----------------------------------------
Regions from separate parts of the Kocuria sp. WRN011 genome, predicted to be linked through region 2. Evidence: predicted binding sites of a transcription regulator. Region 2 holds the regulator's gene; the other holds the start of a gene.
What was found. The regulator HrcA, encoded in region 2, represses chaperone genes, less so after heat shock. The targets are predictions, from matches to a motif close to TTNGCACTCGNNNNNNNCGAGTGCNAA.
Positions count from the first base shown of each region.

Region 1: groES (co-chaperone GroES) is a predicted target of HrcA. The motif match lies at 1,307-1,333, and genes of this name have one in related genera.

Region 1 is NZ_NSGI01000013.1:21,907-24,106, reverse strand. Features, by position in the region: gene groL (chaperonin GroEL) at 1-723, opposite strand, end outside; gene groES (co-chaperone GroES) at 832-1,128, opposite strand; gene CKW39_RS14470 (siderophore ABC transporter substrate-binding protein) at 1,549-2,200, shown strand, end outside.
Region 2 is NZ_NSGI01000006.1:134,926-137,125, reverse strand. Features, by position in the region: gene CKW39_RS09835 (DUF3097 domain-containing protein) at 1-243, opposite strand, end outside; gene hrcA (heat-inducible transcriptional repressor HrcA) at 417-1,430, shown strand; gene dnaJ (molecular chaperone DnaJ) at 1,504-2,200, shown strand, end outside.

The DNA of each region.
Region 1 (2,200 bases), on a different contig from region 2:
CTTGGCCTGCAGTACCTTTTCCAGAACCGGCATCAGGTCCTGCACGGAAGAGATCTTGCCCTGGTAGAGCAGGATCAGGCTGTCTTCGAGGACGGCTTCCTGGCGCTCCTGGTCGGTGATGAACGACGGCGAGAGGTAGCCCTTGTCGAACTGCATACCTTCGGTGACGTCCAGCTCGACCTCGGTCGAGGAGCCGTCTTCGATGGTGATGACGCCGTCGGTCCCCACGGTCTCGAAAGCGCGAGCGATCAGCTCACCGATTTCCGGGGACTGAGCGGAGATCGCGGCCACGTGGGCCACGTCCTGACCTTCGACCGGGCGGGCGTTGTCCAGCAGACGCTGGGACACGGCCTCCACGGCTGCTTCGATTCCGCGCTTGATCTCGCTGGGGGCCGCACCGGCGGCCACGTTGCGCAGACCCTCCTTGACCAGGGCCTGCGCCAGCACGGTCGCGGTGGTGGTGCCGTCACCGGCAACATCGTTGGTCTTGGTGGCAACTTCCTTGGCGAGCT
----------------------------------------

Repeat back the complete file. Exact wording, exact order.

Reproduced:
Regions from separate parts of the Kocuria sp. WRN011 genome, predicted to be linked through region 2. Evidence: predicted binding sites of a transcription regulator. Region 2 holds the regulator's gene; the other holds the start of a gene.
What was found. The regulator HrcA, encoded in region 2, represses chaperone genes, less so after heat shock. The targets are predictions, from matches to a motif close to TTNGCACTCGNNNNNNNCGAGTGCNAA.
Positions count from the first base shown of each region.

Region 1: groES (co-chaperone GroES) is a predicted target of HrcA. The motif match lies at 1,307-1,333, and genes of this name have one in related genera.

Region 1 is NZ_NSGI01000013.1:21,907-24,106, reverse strand. Features, by position in the region: gene groL (chaperonin GroEL) at 1-723, opposite strand, end outside; gene groES (co-chaperone GroES) at 832-1,128, opposite strand; gene CKW39_RS14470 (siderophore ABC transporter substrate-binding protein) at 1,549-2,200, shown strand, end outside.
Region 2 is NZ_NSGI01000006.1:134,926-137,125, reverse strand. Features, by position in the region: gene CKW39_RS09835 (DUF3097 domain-containing protein) at 1-243, opposite strand, end outside; gene hrcA (heat-inducible transcriptional repressor HrcA) at 417-1,430, shown strand; gene dnaJ (molecular chaperone DnaJ) at 1,504-2,200, shown strand, end outside.

The DNA of each region.
Region 1 (2,200 bases), on a different contig from region 2:
CTTGGCCTGCAGTACCTTTTCCAGAACCGGCATCAGGTCCTGCACGGAAGAGATCTTGCCCTGGTAGAGCAGGATCAGGCTGTCTTCGAGGACGGCTTCCTGGCGCTCCTGGTCGGTGATGAACGACGGCGAGAGGTAGCCCTTGTCGAACTGCATACCTTCGGTGACGTCCAGCTCGACCTCGGTCGAGGAGCCGTCTTCGATGGTGATGACGCCGTCGGTCCCCACGGTCTCGAAAGCGCGAGCGATCAGCTCACCGATTTCCGGGGACTGAGCGGAGATCGCGGCCACGTGGGCCACGTCCTGACCTTCGACCGGGCGGGCGTTGTCCAGCAGACGCTGGGACACGGCCTCCACGGCTGCTTCGATTCCGCGCTTGATCTCGCTGGGGGCCGCACCGGCGGCCACGTTGCGCAGACCCTCCTTGACCAGGGCCTGCGCCAGCACGGTCGCGGTGGTGGTGCCGTCACCGGCAACATCGTTGGTCTTGGTGGCAACTTCCTTGGCGAGCT